PF on OpenBSD.
These *BSD OSes are often used
to build firewall servers.
Although we are using an
Ubuntu distribution as our virtual machines,
is disabled by default.
Likely because it may be overkill to use both
Google Cloud's firewall and Ubuntu's
Catastrophes (natural, physical, criminal, or out of negligence) happen, and as a systems administrator, you may be required to have backup strategies to mitigate data loss.
How you backup depends on the machine. If I am managing physical hardware, for instance, and I want to backup a physical disk to another physical disk, then that requires a specific tool. However, if I am managing virtual machines, like our Google Cloud instance, then that requires a different tool. Therefore, in this section, I will briefly cover both scenarios.
Since our instance on Google Cloud is a virtual machine, we can use the Google Cloud console to create snapshots of our instance. A snapshot is a copy of a virtual machine at the time the snapshot was taken. What's great about taking a snapshot is that the result is basically a file of a complete operating system. Since it's a file, it can itself be used in other projects or used to restore a machine to the time the snapshot was taken.
Snapshots may also be used to document or reproduce work. For example, if I worked with programmers, as a systems administrator, I might help a programmer share snapshots of a virtual machine with other programmers. Those other programmers could then restore the snapshot in their own instances, and see and run the original work in the environment it was created in.
Taking snapshots in Google Cloud is very straightforward, but since it does take up extra storage, it will accrue extra costs. Since we want avoid that for now, please see the following documentation for how to take a snapshot in Google Cloud:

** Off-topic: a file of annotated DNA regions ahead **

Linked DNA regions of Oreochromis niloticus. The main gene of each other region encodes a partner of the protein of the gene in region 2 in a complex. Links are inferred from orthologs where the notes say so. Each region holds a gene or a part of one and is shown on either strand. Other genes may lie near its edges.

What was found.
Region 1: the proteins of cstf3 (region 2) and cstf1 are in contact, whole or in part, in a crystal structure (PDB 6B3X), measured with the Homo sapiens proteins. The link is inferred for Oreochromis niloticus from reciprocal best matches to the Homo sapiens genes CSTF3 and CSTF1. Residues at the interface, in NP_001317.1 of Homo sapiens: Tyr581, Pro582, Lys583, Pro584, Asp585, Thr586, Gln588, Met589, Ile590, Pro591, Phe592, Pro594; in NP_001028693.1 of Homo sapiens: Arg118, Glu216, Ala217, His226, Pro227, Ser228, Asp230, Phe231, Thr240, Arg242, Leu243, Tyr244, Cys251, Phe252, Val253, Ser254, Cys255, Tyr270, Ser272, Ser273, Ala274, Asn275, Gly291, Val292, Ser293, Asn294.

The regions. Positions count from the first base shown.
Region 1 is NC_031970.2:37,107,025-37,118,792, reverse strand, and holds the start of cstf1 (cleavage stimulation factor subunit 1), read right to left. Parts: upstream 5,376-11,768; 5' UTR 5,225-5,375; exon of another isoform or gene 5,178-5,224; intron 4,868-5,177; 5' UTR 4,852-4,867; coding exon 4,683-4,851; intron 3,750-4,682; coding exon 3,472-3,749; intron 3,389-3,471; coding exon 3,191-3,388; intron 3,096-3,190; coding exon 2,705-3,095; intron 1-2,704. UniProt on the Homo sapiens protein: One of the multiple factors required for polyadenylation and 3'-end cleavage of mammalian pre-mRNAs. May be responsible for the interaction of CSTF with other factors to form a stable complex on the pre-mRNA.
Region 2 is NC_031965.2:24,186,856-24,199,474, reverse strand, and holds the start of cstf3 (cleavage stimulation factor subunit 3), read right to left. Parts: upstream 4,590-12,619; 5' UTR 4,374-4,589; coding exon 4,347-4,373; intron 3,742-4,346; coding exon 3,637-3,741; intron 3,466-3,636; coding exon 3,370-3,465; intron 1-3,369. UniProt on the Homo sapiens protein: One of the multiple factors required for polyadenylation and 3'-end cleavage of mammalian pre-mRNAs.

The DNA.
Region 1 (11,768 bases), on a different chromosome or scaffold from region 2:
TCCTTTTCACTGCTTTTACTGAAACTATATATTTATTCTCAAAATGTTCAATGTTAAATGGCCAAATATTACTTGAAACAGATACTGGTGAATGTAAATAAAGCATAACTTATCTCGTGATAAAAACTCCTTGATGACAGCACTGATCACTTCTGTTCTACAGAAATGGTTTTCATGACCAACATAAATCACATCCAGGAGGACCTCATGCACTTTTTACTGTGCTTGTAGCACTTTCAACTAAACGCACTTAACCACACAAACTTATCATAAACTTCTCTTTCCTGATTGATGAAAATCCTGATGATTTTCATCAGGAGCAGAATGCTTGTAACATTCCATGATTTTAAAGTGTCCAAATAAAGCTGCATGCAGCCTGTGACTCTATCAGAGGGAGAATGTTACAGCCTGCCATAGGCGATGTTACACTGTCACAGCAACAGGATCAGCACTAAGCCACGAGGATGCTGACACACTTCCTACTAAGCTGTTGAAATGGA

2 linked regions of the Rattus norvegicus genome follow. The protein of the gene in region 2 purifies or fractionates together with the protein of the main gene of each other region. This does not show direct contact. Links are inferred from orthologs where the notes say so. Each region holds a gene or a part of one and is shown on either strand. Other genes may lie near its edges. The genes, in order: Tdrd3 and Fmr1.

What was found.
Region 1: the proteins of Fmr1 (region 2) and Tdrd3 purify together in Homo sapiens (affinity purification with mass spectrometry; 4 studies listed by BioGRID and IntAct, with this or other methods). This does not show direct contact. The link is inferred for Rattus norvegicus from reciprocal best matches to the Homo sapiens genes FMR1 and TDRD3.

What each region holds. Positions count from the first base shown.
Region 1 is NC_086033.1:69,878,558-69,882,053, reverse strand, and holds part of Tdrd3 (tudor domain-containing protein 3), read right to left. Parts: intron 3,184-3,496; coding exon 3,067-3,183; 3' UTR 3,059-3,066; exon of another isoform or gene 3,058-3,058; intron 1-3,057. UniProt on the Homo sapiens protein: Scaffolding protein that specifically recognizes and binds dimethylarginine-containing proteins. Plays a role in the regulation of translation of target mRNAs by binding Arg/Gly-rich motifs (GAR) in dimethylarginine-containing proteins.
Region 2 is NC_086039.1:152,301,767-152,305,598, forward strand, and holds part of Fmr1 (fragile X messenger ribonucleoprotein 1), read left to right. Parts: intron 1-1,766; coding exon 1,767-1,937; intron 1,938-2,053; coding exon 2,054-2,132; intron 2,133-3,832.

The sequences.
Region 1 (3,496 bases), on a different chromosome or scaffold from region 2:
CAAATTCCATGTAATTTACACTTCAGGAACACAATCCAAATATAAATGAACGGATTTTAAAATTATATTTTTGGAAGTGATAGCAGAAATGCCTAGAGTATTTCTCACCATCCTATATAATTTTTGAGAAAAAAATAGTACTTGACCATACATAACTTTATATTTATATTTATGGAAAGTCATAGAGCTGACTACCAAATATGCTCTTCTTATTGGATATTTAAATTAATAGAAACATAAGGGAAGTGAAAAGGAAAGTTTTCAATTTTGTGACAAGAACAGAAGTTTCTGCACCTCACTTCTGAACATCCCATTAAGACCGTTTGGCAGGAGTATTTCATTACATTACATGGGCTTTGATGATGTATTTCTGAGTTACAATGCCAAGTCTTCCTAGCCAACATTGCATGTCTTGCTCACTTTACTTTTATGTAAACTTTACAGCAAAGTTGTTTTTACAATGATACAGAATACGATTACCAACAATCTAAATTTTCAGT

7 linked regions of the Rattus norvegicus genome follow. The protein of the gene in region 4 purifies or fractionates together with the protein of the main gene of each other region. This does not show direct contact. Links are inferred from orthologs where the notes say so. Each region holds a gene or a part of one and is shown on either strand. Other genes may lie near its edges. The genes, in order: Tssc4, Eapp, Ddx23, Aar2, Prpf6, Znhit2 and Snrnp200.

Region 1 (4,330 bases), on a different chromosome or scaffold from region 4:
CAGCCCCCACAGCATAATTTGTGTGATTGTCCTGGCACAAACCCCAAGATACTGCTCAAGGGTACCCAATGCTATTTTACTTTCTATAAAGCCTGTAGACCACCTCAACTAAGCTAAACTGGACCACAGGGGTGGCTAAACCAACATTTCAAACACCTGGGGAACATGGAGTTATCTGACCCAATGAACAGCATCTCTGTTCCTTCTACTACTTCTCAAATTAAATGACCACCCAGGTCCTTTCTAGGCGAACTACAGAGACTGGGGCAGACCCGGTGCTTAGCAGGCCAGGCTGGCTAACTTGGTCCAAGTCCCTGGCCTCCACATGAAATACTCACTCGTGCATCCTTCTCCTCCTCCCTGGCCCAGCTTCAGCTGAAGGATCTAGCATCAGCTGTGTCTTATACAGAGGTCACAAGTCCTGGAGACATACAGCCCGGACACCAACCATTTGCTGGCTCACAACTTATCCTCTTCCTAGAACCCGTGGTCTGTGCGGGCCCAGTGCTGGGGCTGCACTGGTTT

- Click on Compute Engine.
- Click on Snapshots.
- Click on Create Snapshot.
- Enter a name for your snapshot.
- Select the Source disk.
- Select Snapshot under the Type section.
- Click on Create.
If we were managing bare metal machines, then
we might use a program like
rsync to backup
physical disk drives.
rsync is a powerful program.
It can copy disks, directories, and files.
It can copy files from one location,
and send the copies, encrypted, to a remote server.
For example, let's say I mount an external hard drive to my filesystem at /mnt/backup. To copy my home directory, I'd use:
rsync -av /home/me/ /mnt/backup/
where /home/me/ is the source directory, and /mnt/backup/ is the destination directory.
Syntax matters here.
If I include the trailing slash on
the source directory,
rsync will copy everything in /home/me/
However, if I leave the trailing slash off,
rsync -av /home/me /mnt/backup/
then the result will be that the directory me/ will be copied to /mnt/backup/me/.
Let's see this in action. Say I have two directories. In the tmp1/ directory, there are two files: file1 and file2. The tmp2/ directory is empty. To copy file1 and file2 to tmp2, then:
ls tmp1/ file1 file2 rsync -av tmp1/ tmp2/ ls tmp2 file1 file2
However, if I leave that trailing slash off the source directory, then the tmp1/ will get copied to tmp2/:
ls tmp1 file1 file2 rsync -av tmp1 tmp2/ ls tmp2/ tmp1/ ls tmp2/tmp1/ file1 file2
rsync can also send a source directory
to a directory on a remote server, and
the directory and files being copied will
be encrypted on the way.
To do this, we use
ssh style syntax:
rsync -av tmp1/ USER@REMOTE:~/tmp2/
rsync -av tmp1 firstname.lastname@example.org:~/tmp2/
In fact, not only do I use
rsync to backup
my desktop computer to external hard drives,
I also use a command like the above to copy
local web projects to remote servers.
rsync has a
Adding this option means that
synchronize the source directory with the destination directory.
This means that if I had already created a backup
of tmp1 to tmp2, and
then delete file1 in tmp1 later,
rsync with the delete option,
rsync will also delete file1 from tmp2/.
This is how that looks:
ls tmp1/ file1 file2 rsync -av tmp1/ tmp2/ ls tmp2/ file1 file2 rm tmp1/file1 ls tmp1/ file2 rsync -av --delete tmp1/ tmp2/ ls tmp2 file2
Backups are no good if we don't know how to restore
a backup to a disk.
To restore with
rsync, we just reverse the
destination directory with the source directory:
rsync -av tmp2/ tmp1/
In this section,
we covered firewalls and backups.
Since we're running an Ubuntu server on Google Cloud,
we have Google Cloud options
for creating firewall rules at the network level and
for backing up disks as snapshots, and
we have Ubuntu options for creating firewall rules at the OS level and
for backing up disks using commands like
How we go about either depends entirely on our needs or on our organization's needs. But knowing these options exist and the different reasons why we have these options, provides quite a bit of utility.